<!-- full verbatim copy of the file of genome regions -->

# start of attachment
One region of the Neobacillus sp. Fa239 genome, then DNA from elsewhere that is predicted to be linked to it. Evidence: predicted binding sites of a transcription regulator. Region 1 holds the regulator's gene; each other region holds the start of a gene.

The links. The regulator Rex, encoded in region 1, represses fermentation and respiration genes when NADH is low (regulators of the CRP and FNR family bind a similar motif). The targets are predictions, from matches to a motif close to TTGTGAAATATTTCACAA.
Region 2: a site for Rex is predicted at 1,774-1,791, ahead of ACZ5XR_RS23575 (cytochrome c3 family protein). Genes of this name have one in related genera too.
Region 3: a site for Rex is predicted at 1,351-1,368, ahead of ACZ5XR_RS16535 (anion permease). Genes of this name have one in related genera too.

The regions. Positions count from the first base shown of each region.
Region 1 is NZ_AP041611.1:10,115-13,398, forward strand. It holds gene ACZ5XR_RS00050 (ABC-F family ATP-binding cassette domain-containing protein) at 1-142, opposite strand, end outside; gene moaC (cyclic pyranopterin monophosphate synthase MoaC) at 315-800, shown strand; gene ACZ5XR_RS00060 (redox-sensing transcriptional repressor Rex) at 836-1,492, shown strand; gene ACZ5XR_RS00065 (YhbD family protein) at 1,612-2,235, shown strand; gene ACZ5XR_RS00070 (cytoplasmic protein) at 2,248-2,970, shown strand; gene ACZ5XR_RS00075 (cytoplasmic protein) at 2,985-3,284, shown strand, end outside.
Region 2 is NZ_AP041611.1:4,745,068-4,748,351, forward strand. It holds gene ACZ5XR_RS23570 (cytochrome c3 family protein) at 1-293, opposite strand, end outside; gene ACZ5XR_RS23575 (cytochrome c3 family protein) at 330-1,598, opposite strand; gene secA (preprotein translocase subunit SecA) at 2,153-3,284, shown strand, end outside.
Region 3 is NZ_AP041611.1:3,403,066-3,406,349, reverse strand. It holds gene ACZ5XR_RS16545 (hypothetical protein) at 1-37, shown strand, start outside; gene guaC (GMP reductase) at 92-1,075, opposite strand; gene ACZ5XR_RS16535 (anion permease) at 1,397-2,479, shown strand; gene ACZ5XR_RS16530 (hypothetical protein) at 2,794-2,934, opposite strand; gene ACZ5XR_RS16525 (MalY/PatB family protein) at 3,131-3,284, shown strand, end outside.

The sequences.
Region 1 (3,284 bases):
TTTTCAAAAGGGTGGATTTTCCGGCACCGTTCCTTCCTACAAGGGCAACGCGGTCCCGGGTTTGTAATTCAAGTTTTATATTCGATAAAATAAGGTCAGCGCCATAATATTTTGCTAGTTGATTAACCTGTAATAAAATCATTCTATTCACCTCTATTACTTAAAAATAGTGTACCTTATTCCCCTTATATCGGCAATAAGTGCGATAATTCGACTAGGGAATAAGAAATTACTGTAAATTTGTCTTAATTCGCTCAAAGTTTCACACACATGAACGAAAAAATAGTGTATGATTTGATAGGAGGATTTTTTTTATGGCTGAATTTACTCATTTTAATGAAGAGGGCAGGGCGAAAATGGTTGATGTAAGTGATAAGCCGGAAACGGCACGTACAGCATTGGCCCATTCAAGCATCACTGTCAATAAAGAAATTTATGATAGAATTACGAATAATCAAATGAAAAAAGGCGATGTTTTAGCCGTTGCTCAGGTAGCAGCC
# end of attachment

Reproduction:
One region of the Neobacillus sp. Fa239 genome, then DNA from elsewhere that is predicted to be linked to it. Evidence: predicted binding sites of a transcription regulator. Region 1 holds the regulator's gene; each other region holds the start of a gene.

The links. The regulator Rex, encoded in region 1, represses fermentation and respiration genes when NADH is low (regulators of the CRP and FNR family bind a similar motif). The targets are predictions, from matches to a motif close to TTGTGAAATATTTCACAA.
Region 2: a site for Rex is predicted at 1,774-1,791, ahead of ACZ5XR_RS23575 (cytochrome c3 family protein). Genes of this name have one in related genera too.
Region 3: a site for Rex is predicted at 1,351-1,368, ahead of ACZ5XR_RS16535 (anion permease). Genes of this name have one in related genera too.

The regions. Positions count from the first base shown of each region.
Region 1 is NZ_AP041611.1:10,115-13,398, forward strand. It holds gene ACZ5XR_RS00050 (ABC-F family ATP-binding cassette domain-containing protein) at 1-142, opposite strand, end outside; gene moaC (cyclic pyranopterin monophosphate synthase MoaC) at 315-800, shown strand; gene ACZ5XR_RS00060 (redox-sensing transcriptional repressor Rex) at 836-1,492, shown strand; gene ACZ5XR_RS00065 (YhbD family protein) at 1,612-2,235, shown strand; gene ACZ5XR_RS00070 (cytoplasmic protein) at 2,248-2,970, shown strand; gene ACZ5XR_RS00075 (cytoplasmic protein) at 2,985-3,284, shown strand, end outside.
Region 2 is NZ_AP041611.1:4,745,068-4,748,351, forward strand. It holds gene ACZ5XR_RS23570 (cytochrome c3 family protein) at 1-293, opposite strand, end outside; gene ACZ5XR_RS23575 (cytochrome c3 family protein) at 330-1,598, opposite strand; gene secA (preprotein translocase subunit SecA) at 2,153-3,284, shown strand, end outside.
Region 3 is NZ_AP041611.1:3,403,066-3,406,349, reverse strand. It holds gene ACZ5XR_RS16545 (hypothetical protein) at 1-37, shown strand, start outside; gene guaC (GMP reductase) at 92-1,075, opposite strand; gene ACZ5XR_RS16535 (anion permease) at 1,397-2,479, shown strand; gene ACZ5XR_RS16530 (hypothetical protein) at 2,794-2,934, opposite strand; gene ACZ5XR_RS16525 (MalY/PatB family protein) at 3,131-3,284, shown strand, end outside.

The sequences.
Region 1 (3,284 bases):
TTTTCAAAAGGGTGGATTTTCCGGCACCGTTCCTTCCTACAAGGGCAACGCGGTCCCGGGTTTGTAATTCAAGTTTTATATTCGATAAAATAAGGTCAGCGCCATAATATTTTGCTAGTTGATTAACCTGTAATAAAATCATTCTATTCACCTCTATTACTTAAAAATAGTGTACCTTATTCCCCTTATATCGGCAATAAGTGCGATAATTCGACTAGGGAATAAGAAATTACTGTAAATTTGTCTTAATTCGCTCAAAGTTTCACACACATGAACGAAAAAATAGTGTATGATTTGATAGGAGGATTTTTTTTATGGCTGAATTTACTCATTTTAATGAAGAGGGCAGGGCGAAAATGGTTGATGTAAGTGATAAGCCGGAAACGGCACGTACAGCATTGGCCCATTCAAGCATCACTGTCAATAAAGAAATTTATGATAGAATTACGAATAATCAAATGAAAAAAGGCGATGTTTTAGCCGTTGCTCAGGTAGCAGCC